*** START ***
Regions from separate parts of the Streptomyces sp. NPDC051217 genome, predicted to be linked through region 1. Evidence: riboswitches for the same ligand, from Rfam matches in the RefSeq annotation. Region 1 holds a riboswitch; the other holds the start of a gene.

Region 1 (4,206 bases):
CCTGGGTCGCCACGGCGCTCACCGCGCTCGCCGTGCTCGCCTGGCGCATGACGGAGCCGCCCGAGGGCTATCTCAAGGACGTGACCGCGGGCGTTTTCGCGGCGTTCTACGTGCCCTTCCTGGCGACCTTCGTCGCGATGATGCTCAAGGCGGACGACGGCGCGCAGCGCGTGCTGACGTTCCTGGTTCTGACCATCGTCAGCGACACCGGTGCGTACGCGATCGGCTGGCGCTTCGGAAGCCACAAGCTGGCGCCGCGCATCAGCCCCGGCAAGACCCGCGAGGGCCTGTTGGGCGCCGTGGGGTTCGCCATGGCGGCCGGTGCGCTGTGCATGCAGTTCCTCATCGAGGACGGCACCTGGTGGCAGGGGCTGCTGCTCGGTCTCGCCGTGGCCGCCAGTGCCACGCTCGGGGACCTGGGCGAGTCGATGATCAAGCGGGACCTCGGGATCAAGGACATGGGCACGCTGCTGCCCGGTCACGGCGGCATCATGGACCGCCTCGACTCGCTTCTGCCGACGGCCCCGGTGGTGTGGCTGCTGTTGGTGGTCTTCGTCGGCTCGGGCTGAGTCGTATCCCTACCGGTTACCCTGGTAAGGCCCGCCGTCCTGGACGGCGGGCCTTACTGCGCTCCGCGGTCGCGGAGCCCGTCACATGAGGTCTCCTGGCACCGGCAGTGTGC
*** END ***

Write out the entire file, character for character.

Regions from separate parts of the Streptomyces sp. NPDC051217 genome, predicted to be linked through region 1. Evidence: riboswitches for the same ligand, from Rfam matches in the RefSeq annotation. Region 1 holds a riboswitch; the other holds the start of a gene.

Region 1 (4,206 bases):
CCTGGGTCGCCACGGCGCTCACCGCGCTCGCCGTGCTCGCCTGGCGCATGACGGAGCCGCCCGAGGGCTATCTCAAGGACGTGACCGCGGGCGTTTTCGCGGCGTTCTACGTGCCCTTCCTGGCGACCTTCGTCGCGATGATGCTCAAGGCGGACGACGGCGCGCAGCGCGTGCTGACGTTCCTGGTTCTGACCATCGTCAGCGACACCGGTGCGTACGCGATCGGCTGGCGCTTCGGAAGCCACAAGCTGGCGCCGCGCATCAGCCCCGGCAAGACCCGCGAGGGCCTGTTGGGCGCCGTGGGGTTCGCCATGGCGGCCGGTGCGCTGTGCATGCAGTTCCTCATCGAGGACGGCACCTGGTGGCAGGGGCTGCTGCTCGGTCTCGCCGTGGCCGCCAGTGCCACGCTCGGGGACCTGGGCGAGTCGATGATCAAGCGGGACCTCGGGATCAAGGACATGGGCACGCTGCTGCCCGGTCACGGCGGCATCATGGACCGCCTCGACTCGCTTCTGCCGACGGCCCCGGTGGTGTGGCTGCTGTTGGTGGTCTTCGTCGGCTCGGGCTGAGTCGTATCCCTACCGGTTACCCTGGTAAGGCCCGCCGTCCTGGACGGCGGGCCTTACTGCGCTCCGCGGTCGCGGAGCCCGTCACATGAGGTCTCCTGGCACCGGCAGTGTGC